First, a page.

Doctoral Dissertations

Orcid ID


Date of Award


Degree Type


Degree Name

Doctor of Philosophy



Major Professor

Sandra J. Mixer

Committee Members

Sadie Hutson, Nan Gaylord, Hollie Raynor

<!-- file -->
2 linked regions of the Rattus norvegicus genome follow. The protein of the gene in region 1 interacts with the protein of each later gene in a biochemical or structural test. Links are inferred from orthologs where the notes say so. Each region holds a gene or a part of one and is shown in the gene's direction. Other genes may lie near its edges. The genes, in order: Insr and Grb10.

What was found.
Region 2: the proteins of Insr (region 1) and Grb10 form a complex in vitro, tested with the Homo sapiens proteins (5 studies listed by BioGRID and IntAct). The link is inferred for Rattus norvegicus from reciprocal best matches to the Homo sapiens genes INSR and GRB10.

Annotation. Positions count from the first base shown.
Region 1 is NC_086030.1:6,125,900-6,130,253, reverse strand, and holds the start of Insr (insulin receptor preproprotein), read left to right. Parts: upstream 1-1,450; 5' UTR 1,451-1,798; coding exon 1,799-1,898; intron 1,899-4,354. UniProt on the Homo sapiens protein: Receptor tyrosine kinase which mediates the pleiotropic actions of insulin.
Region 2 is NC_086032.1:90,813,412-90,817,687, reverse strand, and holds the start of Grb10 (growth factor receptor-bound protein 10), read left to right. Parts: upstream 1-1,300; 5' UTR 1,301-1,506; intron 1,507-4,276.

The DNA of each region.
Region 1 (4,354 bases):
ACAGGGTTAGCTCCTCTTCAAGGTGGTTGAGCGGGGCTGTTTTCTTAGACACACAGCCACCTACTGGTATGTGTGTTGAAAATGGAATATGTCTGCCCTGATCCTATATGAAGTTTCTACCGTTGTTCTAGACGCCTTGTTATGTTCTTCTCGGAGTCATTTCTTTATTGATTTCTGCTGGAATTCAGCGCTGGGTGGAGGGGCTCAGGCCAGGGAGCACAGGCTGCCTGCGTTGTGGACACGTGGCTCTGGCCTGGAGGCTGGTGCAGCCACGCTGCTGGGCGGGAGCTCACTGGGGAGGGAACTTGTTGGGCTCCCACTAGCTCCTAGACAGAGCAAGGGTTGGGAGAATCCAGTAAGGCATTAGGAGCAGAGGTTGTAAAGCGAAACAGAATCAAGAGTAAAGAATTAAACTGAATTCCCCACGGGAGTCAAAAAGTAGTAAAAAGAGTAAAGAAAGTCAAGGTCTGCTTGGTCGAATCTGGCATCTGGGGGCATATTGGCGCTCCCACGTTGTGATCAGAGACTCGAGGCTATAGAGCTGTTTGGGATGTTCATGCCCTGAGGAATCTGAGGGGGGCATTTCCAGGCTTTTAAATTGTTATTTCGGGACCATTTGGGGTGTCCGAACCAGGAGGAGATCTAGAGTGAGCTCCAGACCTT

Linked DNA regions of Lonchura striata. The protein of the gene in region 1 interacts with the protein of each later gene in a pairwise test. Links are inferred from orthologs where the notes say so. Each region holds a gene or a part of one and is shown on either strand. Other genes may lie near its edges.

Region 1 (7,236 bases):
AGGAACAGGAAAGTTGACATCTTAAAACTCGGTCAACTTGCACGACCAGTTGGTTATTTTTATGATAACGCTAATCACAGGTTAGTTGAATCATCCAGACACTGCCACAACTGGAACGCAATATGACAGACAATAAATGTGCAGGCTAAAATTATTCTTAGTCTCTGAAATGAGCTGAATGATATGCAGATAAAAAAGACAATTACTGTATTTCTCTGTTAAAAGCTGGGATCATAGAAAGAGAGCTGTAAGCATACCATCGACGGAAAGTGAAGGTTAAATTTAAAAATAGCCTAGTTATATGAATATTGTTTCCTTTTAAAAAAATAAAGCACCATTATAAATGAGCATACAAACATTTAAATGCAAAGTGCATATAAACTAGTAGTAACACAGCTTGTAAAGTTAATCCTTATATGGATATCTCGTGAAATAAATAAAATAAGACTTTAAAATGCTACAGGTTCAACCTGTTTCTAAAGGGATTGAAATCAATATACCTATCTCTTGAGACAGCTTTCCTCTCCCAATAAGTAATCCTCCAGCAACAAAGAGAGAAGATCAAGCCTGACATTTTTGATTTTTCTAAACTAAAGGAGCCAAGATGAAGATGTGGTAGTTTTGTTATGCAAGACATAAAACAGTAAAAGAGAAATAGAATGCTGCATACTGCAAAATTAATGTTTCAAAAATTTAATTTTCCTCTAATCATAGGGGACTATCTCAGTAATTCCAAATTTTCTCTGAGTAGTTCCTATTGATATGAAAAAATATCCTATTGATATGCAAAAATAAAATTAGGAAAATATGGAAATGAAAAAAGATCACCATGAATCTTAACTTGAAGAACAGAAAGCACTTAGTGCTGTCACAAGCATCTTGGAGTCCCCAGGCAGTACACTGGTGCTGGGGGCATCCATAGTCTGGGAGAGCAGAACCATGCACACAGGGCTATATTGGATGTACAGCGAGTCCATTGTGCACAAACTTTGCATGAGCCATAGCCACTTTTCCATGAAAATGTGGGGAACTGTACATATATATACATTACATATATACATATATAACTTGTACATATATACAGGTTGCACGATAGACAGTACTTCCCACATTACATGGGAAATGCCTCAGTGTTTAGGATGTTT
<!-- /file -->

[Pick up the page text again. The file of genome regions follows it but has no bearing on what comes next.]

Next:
Childhood obesity is an unrelenting public health problem disproportionately affecting racial and ethnic minorities. There are multiple, complex factors related to the prevalence of childhood obesity from genetics to behavior to environment. Although ethnic minorities are disproportionately affected by childhood obesity and have a variety of cultural identities, research rarely examines cultural factors. In addition, qualitative research into childhood obesity rarely seeks the perspectives of children. This research study sought to address these gaps by interviewing children from an ethnic minority. The purpose of this study was to discover cultural influences that contribute to or prevent childhood obesity from the perspectives of Burmese-American children and adolescents of Karen ethnicity in the southeast U.S. Leininger’s Culture Care Theory (CCT) was the theoretical framework. The study was designed using the ethnonursing research method developed by Leininger to be used with the CCT. Karen children between 8 and 15 years-of-age along with their parents and non-Karen community members who knew them participated in open-ended interviews. Observation and field notes contributed data. Four themes important to healthy weight care in Karen children were discovered: views of a healthy child, food and food preparation, physical activity, and mutual support among family and community. These themes included both Karen and non-Karen influences. Nurses and interprofessional health care teams may use knowledge gained from this study for promotion of healthy weight care in Karen families, and advocating for community changes which could benefit all children. Contribution to theory along with research, policy, and nursing education implications are identified and discussed.

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